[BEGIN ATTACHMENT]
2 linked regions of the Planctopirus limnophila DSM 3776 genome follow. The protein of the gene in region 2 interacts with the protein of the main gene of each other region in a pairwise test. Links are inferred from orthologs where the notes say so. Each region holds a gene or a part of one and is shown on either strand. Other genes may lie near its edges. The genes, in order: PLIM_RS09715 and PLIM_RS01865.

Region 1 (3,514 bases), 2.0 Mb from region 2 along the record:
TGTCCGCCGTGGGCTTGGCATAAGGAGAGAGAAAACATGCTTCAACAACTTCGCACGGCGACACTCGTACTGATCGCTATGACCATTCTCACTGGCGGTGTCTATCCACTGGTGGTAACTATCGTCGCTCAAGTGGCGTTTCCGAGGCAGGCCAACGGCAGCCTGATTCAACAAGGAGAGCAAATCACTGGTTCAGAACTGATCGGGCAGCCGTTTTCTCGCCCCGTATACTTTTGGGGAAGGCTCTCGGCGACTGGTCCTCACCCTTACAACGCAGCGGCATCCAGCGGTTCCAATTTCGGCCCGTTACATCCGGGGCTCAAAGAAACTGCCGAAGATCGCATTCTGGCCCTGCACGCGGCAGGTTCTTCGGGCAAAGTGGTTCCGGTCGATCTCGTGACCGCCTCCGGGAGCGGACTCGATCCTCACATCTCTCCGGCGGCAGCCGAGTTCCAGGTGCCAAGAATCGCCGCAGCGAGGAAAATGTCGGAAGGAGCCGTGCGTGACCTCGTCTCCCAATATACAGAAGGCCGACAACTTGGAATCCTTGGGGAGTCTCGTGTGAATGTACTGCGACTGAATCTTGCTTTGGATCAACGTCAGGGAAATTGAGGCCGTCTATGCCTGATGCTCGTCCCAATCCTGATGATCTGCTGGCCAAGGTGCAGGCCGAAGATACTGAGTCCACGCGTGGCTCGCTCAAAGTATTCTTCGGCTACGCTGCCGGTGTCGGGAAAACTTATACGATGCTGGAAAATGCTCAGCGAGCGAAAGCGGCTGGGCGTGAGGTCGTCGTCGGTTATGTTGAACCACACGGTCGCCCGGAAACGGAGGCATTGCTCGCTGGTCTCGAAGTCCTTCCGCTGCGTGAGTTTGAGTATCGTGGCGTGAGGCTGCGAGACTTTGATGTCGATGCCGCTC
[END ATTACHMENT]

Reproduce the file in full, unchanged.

2 linked regions of the Planctopirus limnophila DSM 3776 genome follow. The protein of the gene in region 2 interacts with the protein of the main gene of each other region in a pairwise test. Links are inferred from orthologs where the notes say so. Each region holds a gene or a part of one and is shown on either strand. Other genes may lie near its edges. The genes, in order: PLIM_RS09715 and PLIM_RS01865.

Region 1 (3,514 bases), 2.0 Mb from region 2 along the record:
TGTCCGCCGTGGGCTTGGCATAAGGAGAGAGAAAACATGCTTCAACAACTTCGCACGGCGACACTCGTACTGATCGCTATGACCATTCTCACTGGCGGTGTCTATCCACTGGTGGTAACTATCGTCGCTCAAGTGGCGTTTCCGAGGCAGGCCAACGGCAGCCTGATTCAACAAGGAGAGCAAATCACTGGTTCAGAACTGATCGGGCAGCCGTTTTCTCGCCCCGTATACTTTTGGGGAAGGCTCTCGGCGACTGGTCCTCACCCTTACAACGCAGCGGCATCCAGCGGTTCCAATTTCGGCCCGTTACATCCGGGGCTCAAAGAAACTGCCGAAGATCGCATTCTGGCCCTGCACGCGGCAGGTTCTTCGGGCAAAGTGGTTCCGGTCGATCTCGTGACCGCCTCCGGGAGCGGACTCGATCCTCACATCTCTCCGGCGGCAGCCGAGTTCCAGGTGCCAAGAATCGCCGCAGCGAGGAAAATGTCGGAAGGAGCCGTGCGTGACCTCGTCTCCCAATATACAGAAGGCCGACAACTTGGAATCCTTGGGGAGTCTCGTGTGAATGTACTGCGACTGAATCTTGCTTTGGATCAACGTCAGGGAAATTGAGGCCGTCTATGCCTGATGCTCGTCCCAATCCTGATGATCTGCTGGCCAAGGTGCAGGCCGAAGATACTGAGTCCACGCGTGGCTCGCTCAAAGTATTCTTCGGCTACGCTGCCGGTGTCGGGAAAACTTATACGATGCTGGAAAATGCTCAGCGAGCGAAAGCGGCTGGGCGTGAGGTCGTCGTCGGTTATGTTGAACCACACGGTCGCCCGGAAACGGAGGCATTGCTCGCTGGTCTCGAAGTCCTTCCGCTGCGTGAGTTTGAGTATCGTGGCGTGAGGCTGCGAGACTTTGATGTCGATGCCGCTC